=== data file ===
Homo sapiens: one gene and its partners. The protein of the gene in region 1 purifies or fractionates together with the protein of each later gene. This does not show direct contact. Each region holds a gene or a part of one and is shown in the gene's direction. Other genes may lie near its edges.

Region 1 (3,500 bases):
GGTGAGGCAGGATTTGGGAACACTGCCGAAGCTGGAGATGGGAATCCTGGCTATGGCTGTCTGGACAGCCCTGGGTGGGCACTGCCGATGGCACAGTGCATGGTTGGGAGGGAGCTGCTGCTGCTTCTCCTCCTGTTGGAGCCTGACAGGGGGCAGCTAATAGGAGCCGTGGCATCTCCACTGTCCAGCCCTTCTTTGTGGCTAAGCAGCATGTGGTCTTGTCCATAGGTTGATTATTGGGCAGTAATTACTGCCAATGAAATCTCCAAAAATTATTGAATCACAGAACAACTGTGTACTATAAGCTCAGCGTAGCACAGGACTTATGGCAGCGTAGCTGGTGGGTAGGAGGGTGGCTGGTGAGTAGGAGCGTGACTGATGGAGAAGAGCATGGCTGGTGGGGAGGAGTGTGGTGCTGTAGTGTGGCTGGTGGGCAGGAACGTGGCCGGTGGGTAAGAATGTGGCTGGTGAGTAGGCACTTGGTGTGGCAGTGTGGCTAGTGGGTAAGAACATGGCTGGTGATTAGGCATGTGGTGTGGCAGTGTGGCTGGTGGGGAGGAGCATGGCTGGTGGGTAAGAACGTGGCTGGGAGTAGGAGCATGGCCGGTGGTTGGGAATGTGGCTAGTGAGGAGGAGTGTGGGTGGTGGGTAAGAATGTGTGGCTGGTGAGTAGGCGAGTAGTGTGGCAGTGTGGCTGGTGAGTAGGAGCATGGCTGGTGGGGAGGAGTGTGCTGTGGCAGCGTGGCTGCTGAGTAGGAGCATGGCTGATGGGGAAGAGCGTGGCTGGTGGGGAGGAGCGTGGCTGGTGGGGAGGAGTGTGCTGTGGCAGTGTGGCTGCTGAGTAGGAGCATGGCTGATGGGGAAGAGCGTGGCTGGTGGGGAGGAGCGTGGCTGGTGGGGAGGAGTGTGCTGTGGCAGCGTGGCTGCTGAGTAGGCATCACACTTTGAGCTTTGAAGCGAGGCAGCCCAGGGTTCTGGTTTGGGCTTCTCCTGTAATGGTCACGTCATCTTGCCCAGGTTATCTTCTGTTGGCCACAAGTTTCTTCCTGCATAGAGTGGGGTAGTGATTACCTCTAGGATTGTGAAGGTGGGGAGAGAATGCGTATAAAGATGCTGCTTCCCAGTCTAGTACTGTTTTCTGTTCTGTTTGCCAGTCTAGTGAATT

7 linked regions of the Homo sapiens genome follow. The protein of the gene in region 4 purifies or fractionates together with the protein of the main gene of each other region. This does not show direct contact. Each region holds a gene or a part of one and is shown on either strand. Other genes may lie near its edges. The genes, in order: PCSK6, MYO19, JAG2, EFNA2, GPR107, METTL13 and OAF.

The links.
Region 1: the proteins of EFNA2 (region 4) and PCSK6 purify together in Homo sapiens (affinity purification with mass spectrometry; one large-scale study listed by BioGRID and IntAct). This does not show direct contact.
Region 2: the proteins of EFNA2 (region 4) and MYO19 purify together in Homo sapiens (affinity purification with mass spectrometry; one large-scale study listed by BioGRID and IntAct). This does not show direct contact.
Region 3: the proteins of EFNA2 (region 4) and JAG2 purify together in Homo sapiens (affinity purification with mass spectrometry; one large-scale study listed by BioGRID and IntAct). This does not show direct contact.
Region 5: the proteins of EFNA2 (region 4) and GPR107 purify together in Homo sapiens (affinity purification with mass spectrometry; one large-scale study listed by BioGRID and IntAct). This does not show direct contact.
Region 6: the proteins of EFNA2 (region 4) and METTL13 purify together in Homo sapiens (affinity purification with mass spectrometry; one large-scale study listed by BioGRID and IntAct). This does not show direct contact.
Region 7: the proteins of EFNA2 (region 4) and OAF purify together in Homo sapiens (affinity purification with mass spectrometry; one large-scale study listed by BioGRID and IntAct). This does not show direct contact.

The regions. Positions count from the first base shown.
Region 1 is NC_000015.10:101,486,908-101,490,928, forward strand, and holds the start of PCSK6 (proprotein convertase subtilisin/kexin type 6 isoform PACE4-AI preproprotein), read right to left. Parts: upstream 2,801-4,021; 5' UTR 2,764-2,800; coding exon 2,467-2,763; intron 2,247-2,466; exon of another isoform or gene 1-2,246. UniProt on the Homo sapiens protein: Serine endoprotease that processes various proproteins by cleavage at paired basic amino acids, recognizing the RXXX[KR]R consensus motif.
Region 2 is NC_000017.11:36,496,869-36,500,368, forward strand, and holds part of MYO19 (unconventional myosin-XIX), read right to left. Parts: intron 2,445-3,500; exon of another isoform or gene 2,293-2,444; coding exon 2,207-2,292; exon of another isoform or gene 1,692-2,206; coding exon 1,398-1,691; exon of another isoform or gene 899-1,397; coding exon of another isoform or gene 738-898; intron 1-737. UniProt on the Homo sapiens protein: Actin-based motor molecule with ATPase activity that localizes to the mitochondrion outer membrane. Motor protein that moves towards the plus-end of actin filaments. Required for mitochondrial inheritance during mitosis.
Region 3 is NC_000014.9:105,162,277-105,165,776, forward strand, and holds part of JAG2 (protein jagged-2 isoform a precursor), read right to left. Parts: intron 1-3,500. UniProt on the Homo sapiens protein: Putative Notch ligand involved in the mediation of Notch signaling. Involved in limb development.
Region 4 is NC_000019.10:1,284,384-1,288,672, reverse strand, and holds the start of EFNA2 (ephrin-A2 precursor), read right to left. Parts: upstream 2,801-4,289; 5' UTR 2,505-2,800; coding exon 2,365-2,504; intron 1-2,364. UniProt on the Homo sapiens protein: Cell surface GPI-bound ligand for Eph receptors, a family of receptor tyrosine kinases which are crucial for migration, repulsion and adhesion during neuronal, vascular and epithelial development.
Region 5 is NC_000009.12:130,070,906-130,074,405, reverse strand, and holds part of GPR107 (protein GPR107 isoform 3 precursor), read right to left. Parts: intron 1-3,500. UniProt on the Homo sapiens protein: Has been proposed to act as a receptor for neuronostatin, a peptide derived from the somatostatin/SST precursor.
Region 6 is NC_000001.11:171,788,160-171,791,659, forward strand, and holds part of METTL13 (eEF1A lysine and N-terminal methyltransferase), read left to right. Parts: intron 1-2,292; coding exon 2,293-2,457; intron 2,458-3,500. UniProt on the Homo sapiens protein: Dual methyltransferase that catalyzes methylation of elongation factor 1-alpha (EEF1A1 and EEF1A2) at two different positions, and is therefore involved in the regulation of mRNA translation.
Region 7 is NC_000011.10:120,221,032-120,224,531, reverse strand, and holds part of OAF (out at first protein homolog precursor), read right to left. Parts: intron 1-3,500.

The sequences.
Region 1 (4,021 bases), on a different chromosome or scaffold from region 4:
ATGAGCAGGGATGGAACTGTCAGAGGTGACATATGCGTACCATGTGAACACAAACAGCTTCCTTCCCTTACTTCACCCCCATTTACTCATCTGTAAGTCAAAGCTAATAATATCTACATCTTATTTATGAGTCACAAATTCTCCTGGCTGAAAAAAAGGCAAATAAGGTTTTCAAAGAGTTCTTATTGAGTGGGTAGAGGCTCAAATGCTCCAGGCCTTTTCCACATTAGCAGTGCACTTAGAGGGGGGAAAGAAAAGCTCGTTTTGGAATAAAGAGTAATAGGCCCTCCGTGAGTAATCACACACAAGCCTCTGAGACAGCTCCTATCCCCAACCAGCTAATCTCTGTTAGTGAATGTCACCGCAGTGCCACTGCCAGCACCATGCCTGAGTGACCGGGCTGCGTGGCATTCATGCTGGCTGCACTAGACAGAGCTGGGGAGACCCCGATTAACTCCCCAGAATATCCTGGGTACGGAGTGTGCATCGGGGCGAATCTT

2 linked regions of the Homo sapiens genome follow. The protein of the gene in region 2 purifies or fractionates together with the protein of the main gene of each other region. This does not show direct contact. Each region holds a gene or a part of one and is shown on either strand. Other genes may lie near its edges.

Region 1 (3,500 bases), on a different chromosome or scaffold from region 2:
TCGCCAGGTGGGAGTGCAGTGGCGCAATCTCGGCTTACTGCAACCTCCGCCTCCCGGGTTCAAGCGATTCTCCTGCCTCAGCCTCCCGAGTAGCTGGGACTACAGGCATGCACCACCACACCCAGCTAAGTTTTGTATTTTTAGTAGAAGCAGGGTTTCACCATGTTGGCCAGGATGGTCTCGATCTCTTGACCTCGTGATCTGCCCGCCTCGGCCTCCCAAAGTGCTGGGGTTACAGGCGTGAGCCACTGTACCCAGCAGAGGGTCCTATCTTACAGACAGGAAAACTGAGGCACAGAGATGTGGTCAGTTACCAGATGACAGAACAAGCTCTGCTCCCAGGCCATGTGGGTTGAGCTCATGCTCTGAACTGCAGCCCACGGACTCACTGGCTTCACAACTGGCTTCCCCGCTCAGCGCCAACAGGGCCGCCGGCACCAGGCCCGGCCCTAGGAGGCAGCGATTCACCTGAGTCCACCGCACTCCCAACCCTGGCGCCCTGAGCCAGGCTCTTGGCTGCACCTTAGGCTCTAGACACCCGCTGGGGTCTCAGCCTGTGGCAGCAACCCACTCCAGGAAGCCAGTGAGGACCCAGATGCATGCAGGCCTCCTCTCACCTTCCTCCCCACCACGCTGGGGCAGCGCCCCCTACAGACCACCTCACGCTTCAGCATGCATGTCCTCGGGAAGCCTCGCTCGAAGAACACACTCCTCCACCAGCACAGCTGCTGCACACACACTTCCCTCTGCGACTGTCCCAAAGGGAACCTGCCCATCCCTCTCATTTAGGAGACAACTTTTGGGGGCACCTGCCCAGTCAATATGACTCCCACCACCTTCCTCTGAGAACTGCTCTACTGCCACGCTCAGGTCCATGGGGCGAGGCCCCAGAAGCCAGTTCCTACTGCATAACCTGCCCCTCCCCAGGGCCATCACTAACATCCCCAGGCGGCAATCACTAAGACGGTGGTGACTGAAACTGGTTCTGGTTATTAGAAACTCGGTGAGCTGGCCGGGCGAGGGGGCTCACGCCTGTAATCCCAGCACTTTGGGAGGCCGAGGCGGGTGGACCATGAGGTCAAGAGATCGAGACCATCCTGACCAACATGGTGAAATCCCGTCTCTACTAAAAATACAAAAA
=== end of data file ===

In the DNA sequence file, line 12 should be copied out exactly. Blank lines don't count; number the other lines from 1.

The regions. Positions count from the first base shown.